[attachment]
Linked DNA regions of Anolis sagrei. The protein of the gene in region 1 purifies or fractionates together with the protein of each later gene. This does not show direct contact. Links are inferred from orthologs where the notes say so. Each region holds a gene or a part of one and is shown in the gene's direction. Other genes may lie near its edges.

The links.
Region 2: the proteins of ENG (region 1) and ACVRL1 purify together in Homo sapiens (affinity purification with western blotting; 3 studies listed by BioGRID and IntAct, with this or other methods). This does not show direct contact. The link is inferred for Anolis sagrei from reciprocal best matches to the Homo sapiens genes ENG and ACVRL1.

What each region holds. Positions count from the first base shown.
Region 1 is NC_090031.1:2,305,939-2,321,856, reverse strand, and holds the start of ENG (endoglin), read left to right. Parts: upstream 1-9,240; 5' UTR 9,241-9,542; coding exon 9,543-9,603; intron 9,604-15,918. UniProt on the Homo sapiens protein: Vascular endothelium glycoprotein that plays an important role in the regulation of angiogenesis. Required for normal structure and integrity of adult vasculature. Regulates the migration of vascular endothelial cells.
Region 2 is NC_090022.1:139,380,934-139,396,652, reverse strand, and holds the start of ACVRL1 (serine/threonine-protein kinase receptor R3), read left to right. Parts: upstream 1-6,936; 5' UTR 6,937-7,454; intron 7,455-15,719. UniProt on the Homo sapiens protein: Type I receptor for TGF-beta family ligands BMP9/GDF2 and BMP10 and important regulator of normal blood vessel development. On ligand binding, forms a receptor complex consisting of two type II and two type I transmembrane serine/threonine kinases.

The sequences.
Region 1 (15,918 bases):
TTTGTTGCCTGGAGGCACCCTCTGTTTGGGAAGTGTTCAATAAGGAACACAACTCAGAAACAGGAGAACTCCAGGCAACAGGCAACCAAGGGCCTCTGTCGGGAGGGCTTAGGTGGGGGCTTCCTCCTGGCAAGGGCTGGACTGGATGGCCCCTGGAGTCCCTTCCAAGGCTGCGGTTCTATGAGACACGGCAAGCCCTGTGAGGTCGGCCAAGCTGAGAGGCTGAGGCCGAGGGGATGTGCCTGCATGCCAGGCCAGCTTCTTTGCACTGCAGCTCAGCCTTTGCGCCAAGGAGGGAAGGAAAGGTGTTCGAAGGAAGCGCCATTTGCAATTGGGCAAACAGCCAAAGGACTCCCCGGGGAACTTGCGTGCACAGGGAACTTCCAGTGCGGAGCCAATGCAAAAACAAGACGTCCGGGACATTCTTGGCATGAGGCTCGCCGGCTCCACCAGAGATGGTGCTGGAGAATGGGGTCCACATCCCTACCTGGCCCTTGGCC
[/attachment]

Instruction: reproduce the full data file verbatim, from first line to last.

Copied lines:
Linked DNA regions of Anolis sagrei. The protein of the gene in region 1 purifies or fractionates together with the protein of each later gene. This does not show direct contact. Links are inferred from orthologs where the notes say so. Each region holds a gene or a part of one and is shown in the gene's direction. Other genes may lie near its edges.

The links.
Region 2: the proteins of ENG (region 1) and ACVRL1 purify together in Homo sapiens (affinity purification with western blotting; 3 studies listed by BioGRID and IntAct, with this or other methods). This does not show direct contact. The link is inferred for Anolis sagrei from reciprocal best matches to the Homo sapiens genes ENG and ACVRL1.

What each region holds. Positions count from the first base shown.
Region 1 is NC_090031.1:2,305,939-2,321,856, reverse strand, and holds the start of ENG (endoglin), read left to right. Parts: upstream 1-9,240; 5' UTR 9,241-9,542; coding exon 9,543-9,603; intron 9,604-15,918. UniProt on the Homo sapiens protein: Vascular endothelium glycoprotein that plays an important role in the regulation of angiogenesis. Required for normal structure and integrity of adult vasculature. Regulates the migration of vascular endothelial cells.
Region 2 is NC_090022.1:139,380,934-139,396,652, reverse strand, and holds the start of ACVRL1 (serine/threonine-protein kinase receptor R3), read left to right. Parts: upstream 1-6,936; 5' UTR 6,937-7,454; intron 7,455-15,719. UniProt on the Homo sapiens protein: Type I receptor for TGF-beta family ligands BMP9/GDF2 and BMP10 and important regulator of normal blood vessel development. On ligand binding, forms a receptor complex consisting of two type II and two type I transmembrane serine/threonine kinases.

The sequences.
Region 1 (15,918 bases):
TTTGTTGCCTGGAGGCACCCTCTGTTTGGGAAGTGTTCAATAAGGAACACAACTCAGAAACAGGAGAACTCCAGGCAACAGGCAACCAAGGGCCTCTGTCGGGAGGGCTTAGGTGGGGGCTTCCTCCTGGCAAGGGCTGGACTGGATGGCCCCTGGAGTCCCTTCCAAGGCTGCGGTTCTATGAGACACGGCAAGCCCTGTGAGGTCGGCCAAGCTGAGAGGCTGAGGCCGAGGGGATGTGCCTGCATGCCAGGCCAGCTTCTTTGCACTGCAGCTCAGCCTTTGCGCCAAGGAGGGAAGGAAAGGTGTTCGAAGGAAGCGCCATTTGCAATTGGGCAAACAGCCAAAGGACTCCCCGGGGAACTTGCGTGCACAGGGAACTTCCAGTGCGGAGCCAATGCAAAAACAAGACGTCCGGGACATTCTTGGCATGAGGCTCGCCGGCTCCACCAGAGATGGTGCTGGAGAATGGGGTCCACATCCCTACCTGGCCCTTGGCC